Fork-marked lemurs are among the least studied of all lemurs, and little is known about them.[4] Only the pale fork-marked lemur (P. pallescens) has been studied relatively well, primarily during two expeditions in the 1970s and a more extensive 1998 study in Kirindy Forest.[24] Like the other cheirogaleids, they are nocturnal, sleeping in tree hollows (typically in large baobab trees) or abandoned nests built by giant mouse lemurs (Mirza coquereli) during the day[1][15][25] and searching for food at night by running quadrupedally across branches,[15] leaping from tree to tree without pausing.[4] They have been seen on the ground and as high as 10 m (33 ft), but they are typically seen running along branches at a height of 3 to 4 m (9.8 to 13.1 ft).[1] Fork-marked lemurs emerge at twilight and call numerous times before going off to forage.[17] Their eye shine creates a unique pattern among lemurs because they tend to bob their heads up and down and from side to side.[4]

Fork-marked lemurs are territorial, with territory size dependent upon food availability. Territory overlap is minimal between males, and the same pattern is seen in females, though males and females may overlap their territories.[26] In areas where territory overlap occurs ("meeting areas"), several neighbors may gather and vocalize together without aggression.[1][27] Unlike other lemurs, fork-marked lemurs do not scent-mark, and instead use vocalizations during territorial confrontations.[28] Fork-marked lemur are considered very vocal animals, a have a complex range of calls.[4] On average, males make approximately 30 loud calls per hour,[1][25] and they are most vocal at dusk and dawn. Their high-pitched, whistling calls help researchers identify them in the field.[4] In addition to their stress call and fighting call, they also emit a Hon call (contact call between male-female pairs), Ki and Kiu calls (more excited contact calls that identify the caller), and a Kea call (a loud call shared between males in adjacent territories). Females also make a "Bleating" call when they have infants.[29]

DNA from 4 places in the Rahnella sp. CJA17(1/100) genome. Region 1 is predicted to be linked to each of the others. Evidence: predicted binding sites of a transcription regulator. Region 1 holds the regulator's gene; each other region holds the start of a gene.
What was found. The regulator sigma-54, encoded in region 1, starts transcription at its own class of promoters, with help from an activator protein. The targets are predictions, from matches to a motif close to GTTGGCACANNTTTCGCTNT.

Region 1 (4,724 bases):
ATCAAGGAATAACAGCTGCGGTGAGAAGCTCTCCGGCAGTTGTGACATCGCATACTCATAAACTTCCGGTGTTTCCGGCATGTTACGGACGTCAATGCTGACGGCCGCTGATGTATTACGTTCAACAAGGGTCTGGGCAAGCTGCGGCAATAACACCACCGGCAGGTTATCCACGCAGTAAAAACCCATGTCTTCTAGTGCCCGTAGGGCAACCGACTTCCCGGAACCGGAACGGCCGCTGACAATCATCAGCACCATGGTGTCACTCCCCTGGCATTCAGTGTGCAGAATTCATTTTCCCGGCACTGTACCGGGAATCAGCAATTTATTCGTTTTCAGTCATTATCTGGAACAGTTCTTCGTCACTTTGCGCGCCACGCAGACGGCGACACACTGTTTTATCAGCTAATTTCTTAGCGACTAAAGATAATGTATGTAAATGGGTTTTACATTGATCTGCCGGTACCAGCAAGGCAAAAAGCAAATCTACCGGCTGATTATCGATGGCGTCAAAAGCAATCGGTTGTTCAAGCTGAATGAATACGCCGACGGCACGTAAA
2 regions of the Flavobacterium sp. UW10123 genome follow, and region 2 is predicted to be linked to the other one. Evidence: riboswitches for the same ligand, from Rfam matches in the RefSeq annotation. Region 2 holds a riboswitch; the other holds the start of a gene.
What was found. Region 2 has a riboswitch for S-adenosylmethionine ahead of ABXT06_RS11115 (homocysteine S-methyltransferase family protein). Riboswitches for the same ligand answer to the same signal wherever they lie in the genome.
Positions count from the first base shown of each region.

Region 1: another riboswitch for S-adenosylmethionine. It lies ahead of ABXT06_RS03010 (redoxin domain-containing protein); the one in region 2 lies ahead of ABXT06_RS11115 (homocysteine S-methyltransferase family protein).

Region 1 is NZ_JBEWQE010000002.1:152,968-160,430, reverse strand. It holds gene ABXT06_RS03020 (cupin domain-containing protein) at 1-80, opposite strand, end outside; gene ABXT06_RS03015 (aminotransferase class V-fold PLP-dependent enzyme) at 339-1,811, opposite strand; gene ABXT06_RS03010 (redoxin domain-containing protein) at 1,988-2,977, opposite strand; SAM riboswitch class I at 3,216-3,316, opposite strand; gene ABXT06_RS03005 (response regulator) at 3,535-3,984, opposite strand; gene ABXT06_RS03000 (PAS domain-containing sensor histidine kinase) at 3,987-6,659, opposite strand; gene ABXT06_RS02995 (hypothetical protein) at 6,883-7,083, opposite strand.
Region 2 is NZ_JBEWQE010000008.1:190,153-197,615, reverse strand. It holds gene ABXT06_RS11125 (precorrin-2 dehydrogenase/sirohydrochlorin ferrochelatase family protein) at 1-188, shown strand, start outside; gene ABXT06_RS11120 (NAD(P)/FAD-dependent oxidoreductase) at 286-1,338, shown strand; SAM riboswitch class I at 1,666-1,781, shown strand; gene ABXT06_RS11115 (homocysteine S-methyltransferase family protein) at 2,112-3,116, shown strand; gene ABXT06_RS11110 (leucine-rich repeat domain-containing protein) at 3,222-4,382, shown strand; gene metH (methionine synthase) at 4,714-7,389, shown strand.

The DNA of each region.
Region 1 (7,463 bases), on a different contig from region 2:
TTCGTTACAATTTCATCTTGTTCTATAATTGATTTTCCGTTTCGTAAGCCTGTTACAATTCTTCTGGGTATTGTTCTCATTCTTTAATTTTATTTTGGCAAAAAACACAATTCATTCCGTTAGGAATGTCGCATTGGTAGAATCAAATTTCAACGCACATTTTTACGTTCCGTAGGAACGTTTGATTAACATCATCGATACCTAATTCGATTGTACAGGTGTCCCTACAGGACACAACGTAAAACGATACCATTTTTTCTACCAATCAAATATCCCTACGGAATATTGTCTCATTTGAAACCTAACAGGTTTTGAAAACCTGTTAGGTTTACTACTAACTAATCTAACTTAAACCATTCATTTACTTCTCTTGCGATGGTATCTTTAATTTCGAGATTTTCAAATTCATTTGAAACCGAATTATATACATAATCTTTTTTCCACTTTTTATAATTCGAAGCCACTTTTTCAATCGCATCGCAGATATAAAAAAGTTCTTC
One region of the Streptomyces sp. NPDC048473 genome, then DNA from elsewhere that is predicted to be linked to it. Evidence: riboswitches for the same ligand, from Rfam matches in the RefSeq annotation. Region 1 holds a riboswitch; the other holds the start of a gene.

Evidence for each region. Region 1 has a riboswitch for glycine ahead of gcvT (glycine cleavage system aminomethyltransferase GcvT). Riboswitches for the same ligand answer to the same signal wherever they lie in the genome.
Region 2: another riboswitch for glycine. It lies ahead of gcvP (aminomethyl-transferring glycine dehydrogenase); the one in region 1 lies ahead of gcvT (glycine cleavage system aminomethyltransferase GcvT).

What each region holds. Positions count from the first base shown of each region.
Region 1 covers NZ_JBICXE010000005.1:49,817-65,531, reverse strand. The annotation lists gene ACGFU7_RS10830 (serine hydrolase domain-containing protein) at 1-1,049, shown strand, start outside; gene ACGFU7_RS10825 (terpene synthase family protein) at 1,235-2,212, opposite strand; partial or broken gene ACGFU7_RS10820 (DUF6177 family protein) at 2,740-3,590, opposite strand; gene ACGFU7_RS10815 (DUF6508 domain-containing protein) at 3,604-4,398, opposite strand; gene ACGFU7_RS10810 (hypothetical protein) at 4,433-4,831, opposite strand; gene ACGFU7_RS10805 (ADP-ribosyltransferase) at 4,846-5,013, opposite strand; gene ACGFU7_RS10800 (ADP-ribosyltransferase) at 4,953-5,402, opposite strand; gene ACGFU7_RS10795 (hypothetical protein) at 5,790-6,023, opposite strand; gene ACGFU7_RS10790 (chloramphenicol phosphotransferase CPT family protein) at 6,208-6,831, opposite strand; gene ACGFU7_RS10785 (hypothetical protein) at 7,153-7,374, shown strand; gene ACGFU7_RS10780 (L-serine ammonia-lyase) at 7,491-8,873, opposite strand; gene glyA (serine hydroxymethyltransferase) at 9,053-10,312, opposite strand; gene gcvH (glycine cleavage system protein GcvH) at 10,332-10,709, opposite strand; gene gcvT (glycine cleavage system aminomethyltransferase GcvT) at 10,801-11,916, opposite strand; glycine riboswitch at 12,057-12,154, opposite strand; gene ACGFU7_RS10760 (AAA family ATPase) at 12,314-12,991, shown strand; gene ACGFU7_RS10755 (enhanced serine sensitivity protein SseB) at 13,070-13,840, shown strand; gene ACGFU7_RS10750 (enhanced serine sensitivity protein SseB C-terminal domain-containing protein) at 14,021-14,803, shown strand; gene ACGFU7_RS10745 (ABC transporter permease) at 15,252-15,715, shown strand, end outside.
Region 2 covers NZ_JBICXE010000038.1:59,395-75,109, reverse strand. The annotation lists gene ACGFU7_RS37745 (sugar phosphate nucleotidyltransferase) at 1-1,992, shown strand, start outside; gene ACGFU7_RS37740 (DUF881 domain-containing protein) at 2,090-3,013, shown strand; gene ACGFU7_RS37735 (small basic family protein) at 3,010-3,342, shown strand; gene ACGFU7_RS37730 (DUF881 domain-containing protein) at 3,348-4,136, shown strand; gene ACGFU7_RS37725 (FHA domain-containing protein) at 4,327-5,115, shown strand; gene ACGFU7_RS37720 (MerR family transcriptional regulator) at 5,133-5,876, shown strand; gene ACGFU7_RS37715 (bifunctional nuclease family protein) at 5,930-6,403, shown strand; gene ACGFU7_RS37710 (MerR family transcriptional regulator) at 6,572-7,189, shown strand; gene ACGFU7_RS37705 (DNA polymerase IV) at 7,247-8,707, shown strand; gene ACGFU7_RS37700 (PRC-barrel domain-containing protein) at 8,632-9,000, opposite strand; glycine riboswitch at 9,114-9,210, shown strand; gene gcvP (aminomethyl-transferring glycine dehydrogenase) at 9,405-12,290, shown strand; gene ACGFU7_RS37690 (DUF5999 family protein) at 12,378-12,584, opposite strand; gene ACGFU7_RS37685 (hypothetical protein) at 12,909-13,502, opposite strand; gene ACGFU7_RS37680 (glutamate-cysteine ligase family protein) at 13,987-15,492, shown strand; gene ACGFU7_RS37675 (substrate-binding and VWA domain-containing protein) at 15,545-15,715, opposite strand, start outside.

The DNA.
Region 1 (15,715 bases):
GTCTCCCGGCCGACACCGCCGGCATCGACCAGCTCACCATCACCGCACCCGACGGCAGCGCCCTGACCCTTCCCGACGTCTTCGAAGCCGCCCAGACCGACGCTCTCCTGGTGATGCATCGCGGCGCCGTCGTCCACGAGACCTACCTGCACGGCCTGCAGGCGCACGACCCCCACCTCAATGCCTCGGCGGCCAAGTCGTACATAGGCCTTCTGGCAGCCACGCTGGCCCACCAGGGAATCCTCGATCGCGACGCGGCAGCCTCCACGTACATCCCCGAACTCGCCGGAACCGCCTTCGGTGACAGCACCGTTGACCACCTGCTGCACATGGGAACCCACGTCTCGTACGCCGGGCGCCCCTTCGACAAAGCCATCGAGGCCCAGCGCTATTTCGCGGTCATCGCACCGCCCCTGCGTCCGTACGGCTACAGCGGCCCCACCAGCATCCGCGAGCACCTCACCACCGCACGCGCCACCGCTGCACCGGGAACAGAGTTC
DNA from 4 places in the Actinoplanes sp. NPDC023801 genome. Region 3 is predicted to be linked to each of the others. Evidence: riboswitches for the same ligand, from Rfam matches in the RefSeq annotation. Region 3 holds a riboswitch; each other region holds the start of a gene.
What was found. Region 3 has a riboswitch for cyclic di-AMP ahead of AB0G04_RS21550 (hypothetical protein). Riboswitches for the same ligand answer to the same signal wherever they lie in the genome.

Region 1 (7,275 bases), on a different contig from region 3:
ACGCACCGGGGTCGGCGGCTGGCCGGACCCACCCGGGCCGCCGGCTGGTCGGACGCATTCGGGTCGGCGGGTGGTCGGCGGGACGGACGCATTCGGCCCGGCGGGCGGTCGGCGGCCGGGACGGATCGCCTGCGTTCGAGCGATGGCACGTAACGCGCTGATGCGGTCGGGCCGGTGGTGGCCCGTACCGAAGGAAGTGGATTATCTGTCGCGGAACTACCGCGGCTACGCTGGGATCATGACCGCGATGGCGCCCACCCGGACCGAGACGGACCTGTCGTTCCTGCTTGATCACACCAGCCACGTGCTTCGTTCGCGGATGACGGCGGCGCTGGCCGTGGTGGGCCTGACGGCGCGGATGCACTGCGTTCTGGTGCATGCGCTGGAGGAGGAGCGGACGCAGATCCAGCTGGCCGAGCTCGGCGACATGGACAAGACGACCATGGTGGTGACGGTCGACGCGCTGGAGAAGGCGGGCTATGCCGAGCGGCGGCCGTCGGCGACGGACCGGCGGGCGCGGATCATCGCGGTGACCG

Males and females are often seen sleeping and foraging together as monogamous pairs, although polygamy and solitary behavior has also been observed.[30] During social grooming, the male allomarks females using a scent gland on the throat.[31] While feeding, females appear to be dominant, gaining first access to food.[32]

Fork-marked lemurs mate in June and have one infant per season, usually in November or December,[1] which are initially parked in tree holes while the mother forages. When mature enough, the infant will cling to the stomach of the mother, but as it gets older it is transported on the back.[33]

Ecology[edit]

These lemurs have a specialized diet of tree tree gums and sap.[4][34] Their diet consists mainly of gum from trees in the genus Terminalia (known locally as Talinala).[4][35] These trees are often parasitized by beetle larvae that burrow beneath the bark. Fork-marked lemurs either consume the gum as it seeps from cracks in the bark or gouge open the bark with their toothcomb to scoop it up directly with its long tongue. Between March and May, gums compose the majority of the diet.[4][17] They have also been documented eating gums from Commiphora species and Colvillea racemosa, bud exudates from Zanthoxylum tsihanimposa, sap from baobab trees (Adansonia species),[17] nectar from Crateva greveana flowers, and the sugary excretions from bugs belonging to the family Machaerotidae, which feed on trees of the genus Rhopalocarpus.[4][17] Although fork-marked lemurs have widely varied forest habitat, gum and other plant exudates of other species are likely to dominate their diet.[17]

The Madagascar harrier-hawk may prey on fork-marked lemurs by extracting them from their sleeping holes.

To meet their protein requirements and obtain nitrogen, they also hunt small arthropods. In captivity, P. furcifer strongly favored preying mantises and moths of the family Sphingidae while ignoring grasshoppers, larva of the moth genus Coeloptera, and small reptiles. Hunting usually occurs later at night, following gum collection, and typically happens in the canopy or on tree trunks. Insects are captured by rapidly grasping them with the hands, a stereotypic behavior seen in other members of its family, as well as galagos.[36]

Other nocturnal lemurs are sympatric with fork-marked lemurs, and in western Madagascar, interspecific competition is reduced by restricting activity to specific levels of the canopy, such as using only the highest sleeping sites at least 8 m (26 ft) above the ground. Competition with other cheirogaleids, such as the gray mouse lemur (Microcebus murinus) and Coquerel's giant mouse lemur (Mirza coquereli), is most intense for Terminalia gum during the dry season, but fork-marked lemurs always drive them off.[24]